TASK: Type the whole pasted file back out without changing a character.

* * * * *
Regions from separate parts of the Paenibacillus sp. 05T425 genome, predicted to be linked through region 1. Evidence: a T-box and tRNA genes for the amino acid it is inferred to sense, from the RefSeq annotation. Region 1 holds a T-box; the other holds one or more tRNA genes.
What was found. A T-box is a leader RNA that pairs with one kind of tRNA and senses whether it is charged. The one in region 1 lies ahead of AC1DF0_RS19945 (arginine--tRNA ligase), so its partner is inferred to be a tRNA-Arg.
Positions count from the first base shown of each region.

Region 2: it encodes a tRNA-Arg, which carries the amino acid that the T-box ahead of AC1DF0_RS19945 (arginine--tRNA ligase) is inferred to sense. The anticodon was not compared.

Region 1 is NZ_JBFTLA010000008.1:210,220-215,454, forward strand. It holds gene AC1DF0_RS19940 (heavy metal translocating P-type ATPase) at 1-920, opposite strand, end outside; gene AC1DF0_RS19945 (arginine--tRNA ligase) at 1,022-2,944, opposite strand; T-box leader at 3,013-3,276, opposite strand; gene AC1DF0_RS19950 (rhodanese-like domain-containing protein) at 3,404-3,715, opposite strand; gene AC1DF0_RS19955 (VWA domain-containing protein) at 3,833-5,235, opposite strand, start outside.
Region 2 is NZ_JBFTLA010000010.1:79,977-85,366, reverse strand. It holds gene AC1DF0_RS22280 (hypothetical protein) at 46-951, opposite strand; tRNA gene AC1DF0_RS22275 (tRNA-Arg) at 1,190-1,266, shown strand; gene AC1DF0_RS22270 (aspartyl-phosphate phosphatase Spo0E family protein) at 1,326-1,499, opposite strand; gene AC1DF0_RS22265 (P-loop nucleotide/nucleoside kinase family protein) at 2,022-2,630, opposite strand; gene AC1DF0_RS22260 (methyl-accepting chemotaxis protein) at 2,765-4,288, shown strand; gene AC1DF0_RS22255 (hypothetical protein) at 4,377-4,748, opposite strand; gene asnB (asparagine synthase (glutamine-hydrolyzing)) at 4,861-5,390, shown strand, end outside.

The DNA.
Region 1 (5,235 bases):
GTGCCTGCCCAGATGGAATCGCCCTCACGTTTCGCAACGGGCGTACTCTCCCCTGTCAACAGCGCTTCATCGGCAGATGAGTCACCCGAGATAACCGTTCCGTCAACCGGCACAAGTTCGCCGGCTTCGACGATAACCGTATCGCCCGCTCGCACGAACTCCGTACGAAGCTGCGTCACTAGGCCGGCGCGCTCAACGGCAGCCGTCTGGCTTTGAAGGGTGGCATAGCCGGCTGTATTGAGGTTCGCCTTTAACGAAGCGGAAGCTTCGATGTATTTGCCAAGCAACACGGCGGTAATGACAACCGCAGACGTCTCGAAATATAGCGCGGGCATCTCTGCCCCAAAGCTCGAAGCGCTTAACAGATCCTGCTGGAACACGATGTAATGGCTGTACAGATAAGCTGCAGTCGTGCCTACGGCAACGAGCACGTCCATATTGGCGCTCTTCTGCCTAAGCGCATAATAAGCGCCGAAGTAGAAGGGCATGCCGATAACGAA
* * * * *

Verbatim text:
Regions from separate parts of the Paenibacillus sp. 05T425 genome, predicted to be linked through region 1. Evidence: a T-box and tRNA genes for the amino acid it is inferred to sense, from the RefSeq annotation. Region 1 holds a T-box; the other holds one or more tRNA genes.
What was found. A T-box is a leader RNA that pairs with one kind of tRNA and senses whether it is charged. The one in region 1 lies ahead of AC1DF0_RS19945 (arginine--tRNA ligase), so its partner is inferred to be a tRNA-Arg.
Positions count from the first base shown of each region.

Region 2: it encodes a tRNA-Arg, which carries the amino acid that the T-box ahead of AC1DF0_RS19945 (arginine--tRNA ligase) is inferred to sense. The anticodon was not compared.

Region 1 is NZ_JBFTLA010000008.1:210,220-215,454, forward strand. It holds gene AC1DF0_RS19940 (heavy metal translocating P-type ATPase) at 1-920, opposite strand, end outside; gene AC1DF0_RS19945 (arginine--tRNA ligase) at 1,022-2,944, opposite strand; T-box leader at 3,013-3,276, opposite strand; gene AC1DF0_RS19950 (rhodanese-like domain-containing protein) at 3,404-3,715, opposite strand; gene AC1DF0_RS19955 (VWA domain-containing protein) at 3,833-5,235, opposite strand, start outside.
Region 2 is NZ_JBFTLA010000010.1:79,977-85,366, reverse strand. It holds gene AC1DF0_RS22280 (hypothetical protein) at 46-951, opposite strand; tRNA gene AC1DF0_RS22275 (tRNA-Arg) at 1,190-1,266, shown strand; gene AC1DF0_RS22270 (aspartyl-phosphate phosphatase Spo0E family protein) at 1,326-1,499, opposite strand; gene AC1DF0_RS22265 (P-loop nucleotide/nucleoside kinase family protein) at 2,022-2,630, opposite strand; gene AC1DF0_RS22260 (methyl-accepting chemotaxis protein) at 2,765-4,288, shown strand; gene AC1DF0_RS22255 (hypothetical protein) at 4,377-4,748, opposite strand; gene asnB (asparagine synthase (glutamine-hydrolyzing)) at 4,861-5,390, shown strand, end outside.

The DNA.
Region 1 (5,235 bases):
GTGCCTGCCCAGATGGAATCGCCCTCACGTTTCGCAACGGGCGTACTCTCCCCTGTCAACAGCGCTTCATCGGCAGATGAGTCACCCGAGATAACCGTTCCGTCAACCGGCACAAGTTCGCCGGCTTCGACGATAACCGTATCGCCCGCTCGCACGAACTCCGTACGAAGCTGCGTCACTAGGCCGGCGCGCTCAACGGCAGCCGTCTGGCTTTGAAGGGTGGCATAGCCGGCTGTATTGAGGTTCGCCTTTAACGAAGCGGAAGCTTCGATGTATTTGCCAAGCAACACGGCGGTAATGACAACCGCAGACGTCTCGAAATATAGCGCGGGCATCTCTGCCCCAAAGCTCGAAGCGCTTAACAGATCCTGCTGGAACACGATGTAATGGCTGTACAGATAAGCTGCAGTCGTGCCTACGGCAACGAGCACGTCCATATTGGCGCTCTTCTGCCTAAGCGCATAATAAGCGCCGAAGTAGAAGGGCATGCCGATAACGAA